My memories of the 1930s motivated my economics rather more than my subsequent reading of John Maynard Keynes, although he gave me the intellectual understanding of how all that unemployment came about. It is amazing to me that the Labour party, of all parties, has abandoned all those memories and does not seem to appreciate that, if we join a single European currency and have independent banks--whether British or, worse still, foreign--unemployment in this country will be much higher than it would otherwise be. That is not a party political point; it is demonstrably the case.

As almost everyone who has spoken in the debate has admitted, and as my right hon. and learned Friend the Member for Rushcliffe (Mr. Clarke) rightly said, central bankers, by their nature, have a bias in favour of deflation. The right hon. Member for Llanelli also pointed that out very well. Whenever a group of central bankers get together, they are entirely preoccupied with the level of inflation. Of course that is important.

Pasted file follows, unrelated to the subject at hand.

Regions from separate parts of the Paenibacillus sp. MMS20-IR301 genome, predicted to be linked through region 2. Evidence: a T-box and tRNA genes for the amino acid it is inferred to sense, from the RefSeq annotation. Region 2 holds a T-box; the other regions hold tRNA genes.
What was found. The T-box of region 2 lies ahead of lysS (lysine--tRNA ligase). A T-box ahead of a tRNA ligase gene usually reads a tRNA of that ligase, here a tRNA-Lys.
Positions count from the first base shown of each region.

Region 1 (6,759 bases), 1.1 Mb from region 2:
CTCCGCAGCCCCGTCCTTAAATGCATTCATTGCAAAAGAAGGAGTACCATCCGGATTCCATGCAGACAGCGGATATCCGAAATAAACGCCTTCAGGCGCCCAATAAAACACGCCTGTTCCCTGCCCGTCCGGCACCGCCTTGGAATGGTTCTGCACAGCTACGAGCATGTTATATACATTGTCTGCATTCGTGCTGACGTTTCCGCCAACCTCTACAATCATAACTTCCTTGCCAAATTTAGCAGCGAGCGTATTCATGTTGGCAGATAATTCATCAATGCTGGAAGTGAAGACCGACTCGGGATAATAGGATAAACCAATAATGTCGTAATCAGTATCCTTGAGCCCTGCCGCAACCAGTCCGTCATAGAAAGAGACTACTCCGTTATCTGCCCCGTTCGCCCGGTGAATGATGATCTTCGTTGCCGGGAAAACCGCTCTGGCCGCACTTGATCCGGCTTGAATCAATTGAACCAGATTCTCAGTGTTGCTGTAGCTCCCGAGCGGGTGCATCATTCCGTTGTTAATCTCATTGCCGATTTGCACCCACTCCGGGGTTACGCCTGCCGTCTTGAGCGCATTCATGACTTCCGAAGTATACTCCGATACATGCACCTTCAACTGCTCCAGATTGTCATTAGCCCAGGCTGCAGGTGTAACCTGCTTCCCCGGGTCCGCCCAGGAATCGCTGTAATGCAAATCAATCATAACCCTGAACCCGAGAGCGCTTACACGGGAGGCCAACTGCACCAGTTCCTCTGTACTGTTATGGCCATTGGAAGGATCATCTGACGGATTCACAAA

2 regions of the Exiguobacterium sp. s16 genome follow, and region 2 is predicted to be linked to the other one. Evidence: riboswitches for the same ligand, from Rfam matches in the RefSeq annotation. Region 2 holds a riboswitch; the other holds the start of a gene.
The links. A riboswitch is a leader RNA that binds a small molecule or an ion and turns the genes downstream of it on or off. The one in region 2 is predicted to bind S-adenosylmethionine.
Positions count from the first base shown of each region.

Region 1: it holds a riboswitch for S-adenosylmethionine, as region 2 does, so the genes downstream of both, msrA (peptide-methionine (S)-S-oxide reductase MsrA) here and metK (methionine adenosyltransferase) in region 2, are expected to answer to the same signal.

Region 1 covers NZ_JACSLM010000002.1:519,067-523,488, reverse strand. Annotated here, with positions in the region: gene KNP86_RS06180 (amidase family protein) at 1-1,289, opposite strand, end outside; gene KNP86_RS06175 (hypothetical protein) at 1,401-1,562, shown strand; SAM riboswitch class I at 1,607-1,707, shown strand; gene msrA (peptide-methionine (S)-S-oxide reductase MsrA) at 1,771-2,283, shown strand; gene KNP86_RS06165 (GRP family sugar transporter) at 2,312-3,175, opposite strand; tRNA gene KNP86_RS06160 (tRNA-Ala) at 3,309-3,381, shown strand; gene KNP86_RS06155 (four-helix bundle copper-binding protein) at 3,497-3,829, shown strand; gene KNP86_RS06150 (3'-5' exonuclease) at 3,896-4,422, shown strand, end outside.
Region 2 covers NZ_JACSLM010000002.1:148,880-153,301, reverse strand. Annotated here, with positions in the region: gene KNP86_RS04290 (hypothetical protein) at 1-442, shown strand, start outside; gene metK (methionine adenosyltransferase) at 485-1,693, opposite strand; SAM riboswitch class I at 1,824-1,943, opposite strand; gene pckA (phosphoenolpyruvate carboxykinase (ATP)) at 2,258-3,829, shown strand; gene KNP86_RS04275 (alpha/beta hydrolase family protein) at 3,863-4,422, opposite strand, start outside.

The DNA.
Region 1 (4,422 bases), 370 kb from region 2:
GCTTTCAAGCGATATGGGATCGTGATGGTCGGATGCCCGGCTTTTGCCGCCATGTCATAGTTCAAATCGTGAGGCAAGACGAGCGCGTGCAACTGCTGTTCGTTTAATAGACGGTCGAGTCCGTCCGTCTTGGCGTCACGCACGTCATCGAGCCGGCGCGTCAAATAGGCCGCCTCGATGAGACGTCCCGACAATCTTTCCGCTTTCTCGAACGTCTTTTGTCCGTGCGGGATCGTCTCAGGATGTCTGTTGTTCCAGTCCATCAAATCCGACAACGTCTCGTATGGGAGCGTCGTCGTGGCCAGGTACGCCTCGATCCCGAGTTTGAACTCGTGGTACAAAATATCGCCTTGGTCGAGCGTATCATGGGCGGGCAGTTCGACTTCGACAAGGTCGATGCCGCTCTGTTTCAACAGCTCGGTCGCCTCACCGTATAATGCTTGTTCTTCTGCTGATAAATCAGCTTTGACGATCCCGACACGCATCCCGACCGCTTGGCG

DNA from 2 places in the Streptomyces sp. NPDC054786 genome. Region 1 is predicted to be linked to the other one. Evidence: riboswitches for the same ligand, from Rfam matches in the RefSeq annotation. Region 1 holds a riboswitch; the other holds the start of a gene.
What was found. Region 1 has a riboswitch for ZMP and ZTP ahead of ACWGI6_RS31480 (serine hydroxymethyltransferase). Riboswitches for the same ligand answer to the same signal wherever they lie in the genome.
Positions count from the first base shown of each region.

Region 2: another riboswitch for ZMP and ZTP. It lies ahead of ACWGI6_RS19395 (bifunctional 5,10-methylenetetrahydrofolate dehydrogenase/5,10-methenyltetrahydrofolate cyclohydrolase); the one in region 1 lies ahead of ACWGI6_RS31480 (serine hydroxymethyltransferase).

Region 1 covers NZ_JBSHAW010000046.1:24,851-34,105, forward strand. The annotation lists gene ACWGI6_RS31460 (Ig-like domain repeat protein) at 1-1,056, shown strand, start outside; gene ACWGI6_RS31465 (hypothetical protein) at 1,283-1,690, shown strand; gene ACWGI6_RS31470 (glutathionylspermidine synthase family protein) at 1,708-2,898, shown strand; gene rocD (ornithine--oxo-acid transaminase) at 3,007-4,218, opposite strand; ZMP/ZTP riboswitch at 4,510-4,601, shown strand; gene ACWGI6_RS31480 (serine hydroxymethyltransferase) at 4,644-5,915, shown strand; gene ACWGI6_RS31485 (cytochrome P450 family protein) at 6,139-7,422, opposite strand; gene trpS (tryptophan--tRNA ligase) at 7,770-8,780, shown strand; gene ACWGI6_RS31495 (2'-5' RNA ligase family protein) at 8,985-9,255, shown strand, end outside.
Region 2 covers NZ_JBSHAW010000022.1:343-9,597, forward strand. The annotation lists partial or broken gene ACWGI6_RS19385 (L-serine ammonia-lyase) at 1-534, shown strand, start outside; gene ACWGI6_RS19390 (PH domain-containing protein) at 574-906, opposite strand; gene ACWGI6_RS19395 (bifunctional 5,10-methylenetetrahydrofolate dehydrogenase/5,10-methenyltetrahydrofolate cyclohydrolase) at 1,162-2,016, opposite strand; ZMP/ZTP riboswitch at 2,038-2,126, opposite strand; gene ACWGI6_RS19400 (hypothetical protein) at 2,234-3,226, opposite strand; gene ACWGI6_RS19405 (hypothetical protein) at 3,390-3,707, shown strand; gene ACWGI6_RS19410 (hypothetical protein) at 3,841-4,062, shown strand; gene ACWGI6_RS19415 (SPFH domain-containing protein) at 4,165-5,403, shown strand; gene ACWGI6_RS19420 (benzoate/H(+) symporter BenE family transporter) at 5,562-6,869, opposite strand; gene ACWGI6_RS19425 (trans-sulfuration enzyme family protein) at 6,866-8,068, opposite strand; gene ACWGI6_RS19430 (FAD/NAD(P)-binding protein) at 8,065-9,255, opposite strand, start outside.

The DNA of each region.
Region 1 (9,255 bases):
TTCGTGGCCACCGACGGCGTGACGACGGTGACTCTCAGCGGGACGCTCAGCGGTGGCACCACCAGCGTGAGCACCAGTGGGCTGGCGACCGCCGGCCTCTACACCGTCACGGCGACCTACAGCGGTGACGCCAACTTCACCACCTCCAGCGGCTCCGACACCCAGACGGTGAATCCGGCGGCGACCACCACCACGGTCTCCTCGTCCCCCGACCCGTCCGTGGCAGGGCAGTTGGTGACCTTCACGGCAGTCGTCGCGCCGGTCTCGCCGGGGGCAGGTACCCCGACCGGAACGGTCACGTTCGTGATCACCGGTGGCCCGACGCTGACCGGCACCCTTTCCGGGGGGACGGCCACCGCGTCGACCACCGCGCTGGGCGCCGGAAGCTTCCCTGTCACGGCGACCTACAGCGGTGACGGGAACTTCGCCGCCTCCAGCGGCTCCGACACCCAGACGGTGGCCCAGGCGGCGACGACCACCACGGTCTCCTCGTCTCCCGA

Mr. Radice: There is a famous central banker called Mr. Greenspan who clearly looks after the real economy as well as the inflationary issues.

Sir Peter Tapsell: I know Mr. Greenspan and I knew his three predecessors. He has done a good job in the United States and he takes a considerable interest in levels of employment and investment, but the US Federal Reserve bank, or the Fed as it is called, is vastly more subject to pressures and to democratic accountability than anything suggested for the European central bank--there is simply no comparison.

Mr. Geraint Davies: Will the hon. Gentleman give way?

Sir Peter Tapsell: Let me finish my response to the hon. Member for North Durham (Mr. Radice).